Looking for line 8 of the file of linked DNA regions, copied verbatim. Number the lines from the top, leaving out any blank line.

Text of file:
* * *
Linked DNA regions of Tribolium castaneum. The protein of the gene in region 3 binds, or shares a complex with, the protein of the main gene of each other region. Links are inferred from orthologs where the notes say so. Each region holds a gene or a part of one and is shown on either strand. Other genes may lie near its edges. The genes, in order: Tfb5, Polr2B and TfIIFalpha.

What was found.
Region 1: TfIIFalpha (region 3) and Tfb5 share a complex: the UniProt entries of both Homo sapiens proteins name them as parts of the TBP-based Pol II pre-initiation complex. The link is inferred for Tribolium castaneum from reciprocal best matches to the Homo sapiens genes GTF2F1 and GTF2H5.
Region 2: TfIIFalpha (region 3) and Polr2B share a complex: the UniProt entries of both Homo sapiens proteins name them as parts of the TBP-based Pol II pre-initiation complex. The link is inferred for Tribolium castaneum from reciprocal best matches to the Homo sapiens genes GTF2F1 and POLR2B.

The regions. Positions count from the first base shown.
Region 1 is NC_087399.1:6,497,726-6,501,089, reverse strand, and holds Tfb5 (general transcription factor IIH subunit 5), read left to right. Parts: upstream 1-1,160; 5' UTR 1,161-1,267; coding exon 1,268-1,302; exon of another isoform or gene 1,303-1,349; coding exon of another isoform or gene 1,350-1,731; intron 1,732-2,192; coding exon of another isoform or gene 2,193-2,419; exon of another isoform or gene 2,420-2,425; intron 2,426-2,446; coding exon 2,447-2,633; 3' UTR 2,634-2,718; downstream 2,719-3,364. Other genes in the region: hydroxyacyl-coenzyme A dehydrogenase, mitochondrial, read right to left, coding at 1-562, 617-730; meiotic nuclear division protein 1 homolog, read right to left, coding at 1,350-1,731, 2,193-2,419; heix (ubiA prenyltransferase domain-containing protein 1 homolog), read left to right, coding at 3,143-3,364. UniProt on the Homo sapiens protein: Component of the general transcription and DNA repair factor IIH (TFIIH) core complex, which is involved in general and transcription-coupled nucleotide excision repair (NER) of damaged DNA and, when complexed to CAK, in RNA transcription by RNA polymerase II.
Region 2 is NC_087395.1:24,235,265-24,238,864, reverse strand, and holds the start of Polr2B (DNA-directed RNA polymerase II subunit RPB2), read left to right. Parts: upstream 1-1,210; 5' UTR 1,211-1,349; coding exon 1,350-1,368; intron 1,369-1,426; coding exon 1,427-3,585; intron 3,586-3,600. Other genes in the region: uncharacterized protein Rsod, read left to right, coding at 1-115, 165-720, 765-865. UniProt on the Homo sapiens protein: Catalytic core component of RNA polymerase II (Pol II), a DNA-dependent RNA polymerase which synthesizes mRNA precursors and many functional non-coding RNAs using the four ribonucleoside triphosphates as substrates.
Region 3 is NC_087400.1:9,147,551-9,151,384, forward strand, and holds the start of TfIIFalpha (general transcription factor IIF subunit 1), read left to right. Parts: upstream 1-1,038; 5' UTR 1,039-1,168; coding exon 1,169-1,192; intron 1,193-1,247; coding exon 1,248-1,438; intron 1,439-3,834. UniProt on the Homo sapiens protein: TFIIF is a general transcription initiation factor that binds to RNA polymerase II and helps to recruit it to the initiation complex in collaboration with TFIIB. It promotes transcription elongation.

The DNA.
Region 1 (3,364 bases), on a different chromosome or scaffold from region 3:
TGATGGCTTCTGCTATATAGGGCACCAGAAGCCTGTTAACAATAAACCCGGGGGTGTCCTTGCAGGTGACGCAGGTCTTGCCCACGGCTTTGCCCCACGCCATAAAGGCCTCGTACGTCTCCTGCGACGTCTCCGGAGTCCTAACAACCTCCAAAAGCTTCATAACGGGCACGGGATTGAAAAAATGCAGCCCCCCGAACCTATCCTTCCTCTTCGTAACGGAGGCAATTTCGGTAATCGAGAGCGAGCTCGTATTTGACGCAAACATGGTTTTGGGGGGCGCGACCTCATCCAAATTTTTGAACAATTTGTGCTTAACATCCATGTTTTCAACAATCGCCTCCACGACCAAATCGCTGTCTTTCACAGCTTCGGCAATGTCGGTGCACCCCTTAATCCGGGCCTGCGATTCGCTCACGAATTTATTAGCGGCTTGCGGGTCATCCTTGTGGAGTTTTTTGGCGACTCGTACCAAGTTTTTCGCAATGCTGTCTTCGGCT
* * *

Region 3 is NC_087400.1:9,147,551-9,151,384, forward strand, and holds the start of TfIIFalpha (general transcription factor IIF subunit 1), read left to right. Parts: upstream 1-1,038; 5' UTR 1,039-1,168; coding exon 1,169-1,192; intron 1,193-1,247; coding exon 1,248-1,438; intron 1,439-3,834. UniProt on the Homo sapiens protein: TFIIF is a general transcription initiation factor that binds to RNA polymerase II and helps to recruit it to the initiation complex in collaboration with TFIIB. It promotes transcription elongation.